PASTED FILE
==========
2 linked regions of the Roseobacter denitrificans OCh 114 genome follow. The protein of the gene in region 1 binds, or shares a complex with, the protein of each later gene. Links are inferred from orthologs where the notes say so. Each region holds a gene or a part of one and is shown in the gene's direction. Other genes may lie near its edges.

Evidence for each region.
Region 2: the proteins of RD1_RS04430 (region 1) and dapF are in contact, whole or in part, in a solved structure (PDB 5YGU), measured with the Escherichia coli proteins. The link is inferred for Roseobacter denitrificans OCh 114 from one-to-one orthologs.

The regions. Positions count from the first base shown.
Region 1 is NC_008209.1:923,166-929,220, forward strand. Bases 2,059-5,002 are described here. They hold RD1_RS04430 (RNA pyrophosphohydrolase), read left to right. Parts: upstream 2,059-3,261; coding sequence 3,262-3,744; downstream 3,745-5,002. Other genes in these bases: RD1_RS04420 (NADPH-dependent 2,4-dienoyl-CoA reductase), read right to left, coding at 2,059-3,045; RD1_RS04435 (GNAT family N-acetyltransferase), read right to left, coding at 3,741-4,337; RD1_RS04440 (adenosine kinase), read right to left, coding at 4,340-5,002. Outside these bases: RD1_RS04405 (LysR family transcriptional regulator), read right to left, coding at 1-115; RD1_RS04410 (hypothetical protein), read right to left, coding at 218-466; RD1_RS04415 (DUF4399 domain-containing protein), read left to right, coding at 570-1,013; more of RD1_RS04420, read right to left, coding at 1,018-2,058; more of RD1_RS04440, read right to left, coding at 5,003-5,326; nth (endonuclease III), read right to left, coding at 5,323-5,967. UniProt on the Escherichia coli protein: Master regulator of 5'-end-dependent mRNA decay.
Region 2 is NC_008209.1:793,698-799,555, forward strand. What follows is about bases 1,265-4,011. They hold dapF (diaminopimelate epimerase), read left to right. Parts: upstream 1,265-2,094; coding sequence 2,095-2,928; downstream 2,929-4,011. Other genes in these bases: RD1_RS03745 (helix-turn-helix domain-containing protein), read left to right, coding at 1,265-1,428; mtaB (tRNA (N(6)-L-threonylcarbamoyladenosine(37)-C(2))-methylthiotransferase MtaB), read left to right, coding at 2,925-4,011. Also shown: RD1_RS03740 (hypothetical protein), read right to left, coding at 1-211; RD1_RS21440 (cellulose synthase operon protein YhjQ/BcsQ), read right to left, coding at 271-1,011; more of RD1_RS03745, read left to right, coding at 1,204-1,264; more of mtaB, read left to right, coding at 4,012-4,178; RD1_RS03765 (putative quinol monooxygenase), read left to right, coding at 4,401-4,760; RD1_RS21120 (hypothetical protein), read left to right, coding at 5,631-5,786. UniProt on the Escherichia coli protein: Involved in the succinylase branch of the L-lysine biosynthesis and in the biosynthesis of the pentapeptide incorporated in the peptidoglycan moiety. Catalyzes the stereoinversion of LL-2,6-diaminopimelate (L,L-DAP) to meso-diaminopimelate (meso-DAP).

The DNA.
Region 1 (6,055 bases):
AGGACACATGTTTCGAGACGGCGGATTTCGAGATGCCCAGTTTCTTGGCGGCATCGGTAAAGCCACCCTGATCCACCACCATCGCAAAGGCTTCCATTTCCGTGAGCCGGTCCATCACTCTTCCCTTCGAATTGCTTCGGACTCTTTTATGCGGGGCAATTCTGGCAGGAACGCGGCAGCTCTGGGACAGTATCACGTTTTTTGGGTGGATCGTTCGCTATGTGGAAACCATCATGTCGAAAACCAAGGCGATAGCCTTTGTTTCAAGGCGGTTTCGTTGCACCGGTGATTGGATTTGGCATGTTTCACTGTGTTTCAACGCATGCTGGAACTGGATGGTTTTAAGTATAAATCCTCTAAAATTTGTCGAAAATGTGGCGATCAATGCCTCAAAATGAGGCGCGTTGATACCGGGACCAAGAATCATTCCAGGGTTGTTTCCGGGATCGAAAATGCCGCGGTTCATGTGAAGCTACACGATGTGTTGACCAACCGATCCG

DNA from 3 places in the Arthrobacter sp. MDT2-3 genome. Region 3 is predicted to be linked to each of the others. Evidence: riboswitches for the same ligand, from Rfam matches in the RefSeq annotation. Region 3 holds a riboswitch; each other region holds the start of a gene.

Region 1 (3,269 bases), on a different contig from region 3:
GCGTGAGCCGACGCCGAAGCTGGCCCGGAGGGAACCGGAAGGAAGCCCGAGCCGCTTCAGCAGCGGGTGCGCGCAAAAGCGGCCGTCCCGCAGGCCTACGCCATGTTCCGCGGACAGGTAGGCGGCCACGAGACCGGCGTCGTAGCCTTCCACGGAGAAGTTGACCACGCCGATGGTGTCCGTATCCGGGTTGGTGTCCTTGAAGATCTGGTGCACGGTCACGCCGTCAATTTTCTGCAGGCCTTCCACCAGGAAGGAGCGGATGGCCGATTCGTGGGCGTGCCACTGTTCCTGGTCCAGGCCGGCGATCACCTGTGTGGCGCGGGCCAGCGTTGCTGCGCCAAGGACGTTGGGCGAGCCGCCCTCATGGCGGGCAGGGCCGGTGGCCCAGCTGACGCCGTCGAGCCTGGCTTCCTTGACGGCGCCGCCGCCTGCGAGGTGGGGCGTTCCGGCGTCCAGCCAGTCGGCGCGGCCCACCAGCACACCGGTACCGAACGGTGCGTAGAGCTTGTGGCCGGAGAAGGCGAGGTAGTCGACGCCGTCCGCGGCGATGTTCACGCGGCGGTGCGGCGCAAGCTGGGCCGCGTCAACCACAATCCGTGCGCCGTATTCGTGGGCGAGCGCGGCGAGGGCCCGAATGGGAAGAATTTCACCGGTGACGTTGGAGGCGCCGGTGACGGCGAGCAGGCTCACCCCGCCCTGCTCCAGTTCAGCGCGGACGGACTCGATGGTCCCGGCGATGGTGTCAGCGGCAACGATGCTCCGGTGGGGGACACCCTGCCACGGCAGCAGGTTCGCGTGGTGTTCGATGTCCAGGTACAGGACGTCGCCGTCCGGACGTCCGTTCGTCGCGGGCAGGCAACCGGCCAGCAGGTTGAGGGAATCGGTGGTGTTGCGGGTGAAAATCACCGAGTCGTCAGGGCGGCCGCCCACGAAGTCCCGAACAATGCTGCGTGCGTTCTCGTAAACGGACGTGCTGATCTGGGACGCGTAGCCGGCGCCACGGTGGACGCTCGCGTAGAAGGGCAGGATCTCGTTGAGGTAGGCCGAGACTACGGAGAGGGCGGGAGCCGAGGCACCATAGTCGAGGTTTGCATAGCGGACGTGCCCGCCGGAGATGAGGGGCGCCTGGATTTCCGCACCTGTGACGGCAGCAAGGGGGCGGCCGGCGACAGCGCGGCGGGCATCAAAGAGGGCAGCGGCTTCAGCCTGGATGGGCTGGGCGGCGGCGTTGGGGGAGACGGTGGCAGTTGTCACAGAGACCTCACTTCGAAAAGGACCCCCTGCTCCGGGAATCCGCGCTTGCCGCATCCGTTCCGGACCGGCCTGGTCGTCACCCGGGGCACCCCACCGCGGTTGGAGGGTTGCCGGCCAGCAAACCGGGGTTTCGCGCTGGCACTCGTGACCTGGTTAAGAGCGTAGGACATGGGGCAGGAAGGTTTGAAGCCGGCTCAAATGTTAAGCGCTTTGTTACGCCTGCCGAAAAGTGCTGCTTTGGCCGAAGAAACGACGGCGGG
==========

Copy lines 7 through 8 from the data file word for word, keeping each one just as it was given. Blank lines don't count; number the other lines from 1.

The DNA.
Region 1 (6,055 bases):